Connie Moorelarge pink bloom 

Ginger ale in cut flowers. Epsom salts in the watering can. Rusty nails in African violet pots. Odd remedies perhaps, but the results can be amazing.

For years, gardeners have been using household products to boost the growth and blooming of houseplants. A woman in California uses water drained from soaking bean sprouts to boost her Christmas cactus. She eats the sprouts, the cactus drinks the water.

A local reader of my newspaper column informed me she puts pencil shavings from her children’s pencil sharpener on top of the soil around her houseplants. She claims it repels aphids and mites. Another reader works a spoonful of used coffee grounds in the soil of large houseplants such as pothos, dracaena and ferns to keep the soil loose, much like our mulching the garden.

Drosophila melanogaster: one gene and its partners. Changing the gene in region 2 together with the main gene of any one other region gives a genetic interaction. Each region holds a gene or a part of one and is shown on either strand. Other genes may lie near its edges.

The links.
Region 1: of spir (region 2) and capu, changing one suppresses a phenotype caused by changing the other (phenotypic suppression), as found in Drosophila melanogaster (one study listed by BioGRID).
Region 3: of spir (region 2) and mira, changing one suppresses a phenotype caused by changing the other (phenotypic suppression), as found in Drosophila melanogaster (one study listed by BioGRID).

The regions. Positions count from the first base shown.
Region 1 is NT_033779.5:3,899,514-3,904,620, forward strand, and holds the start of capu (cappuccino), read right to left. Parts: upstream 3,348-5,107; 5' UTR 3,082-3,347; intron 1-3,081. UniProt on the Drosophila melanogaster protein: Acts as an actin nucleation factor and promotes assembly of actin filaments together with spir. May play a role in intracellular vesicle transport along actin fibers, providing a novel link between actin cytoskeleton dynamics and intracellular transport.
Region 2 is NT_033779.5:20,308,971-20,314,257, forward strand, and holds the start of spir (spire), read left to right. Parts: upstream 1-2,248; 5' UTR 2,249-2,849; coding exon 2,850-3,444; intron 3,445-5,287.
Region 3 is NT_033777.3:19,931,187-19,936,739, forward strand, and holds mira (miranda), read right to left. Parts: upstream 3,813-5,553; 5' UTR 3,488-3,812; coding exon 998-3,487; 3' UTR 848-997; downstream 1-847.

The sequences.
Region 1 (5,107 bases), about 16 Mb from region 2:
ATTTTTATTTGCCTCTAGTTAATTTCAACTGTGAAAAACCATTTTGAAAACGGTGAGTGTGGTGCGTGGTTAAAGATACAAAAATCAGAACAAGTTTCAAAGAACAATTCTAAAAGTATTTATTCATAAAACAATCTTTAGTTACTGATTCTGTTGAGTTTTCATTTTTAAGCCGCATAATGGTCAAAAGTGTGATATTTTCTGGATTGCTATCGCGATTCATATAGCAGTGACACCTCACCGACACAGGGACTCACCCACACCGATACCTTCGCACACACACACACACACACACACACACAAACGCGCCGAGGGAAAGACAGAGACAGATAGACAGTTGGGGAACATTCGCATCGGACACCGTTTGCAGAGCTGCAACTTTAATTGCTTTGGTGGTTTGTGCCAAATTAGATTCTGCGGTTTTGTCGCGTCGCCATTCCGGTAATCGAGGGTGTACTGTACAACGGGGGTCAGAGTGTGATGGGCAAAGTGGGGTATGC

We try these ideas whenever possible, enjoying houseplants, knowing they make a valuable contribution to a healthy, pleasant home. We’ve had a wide variety of plants throughout the years. Some do well, others don’t.

My grandmother always kept African violets. For years we tried them to no avail. Then a friend whose windowsills were overflowing with blooming violets mentioned that her pots had rusty nails in them. Rifling through cans of rusted nails in the garage, we planted them in the violets. The violets thrived, blooming almost continually.

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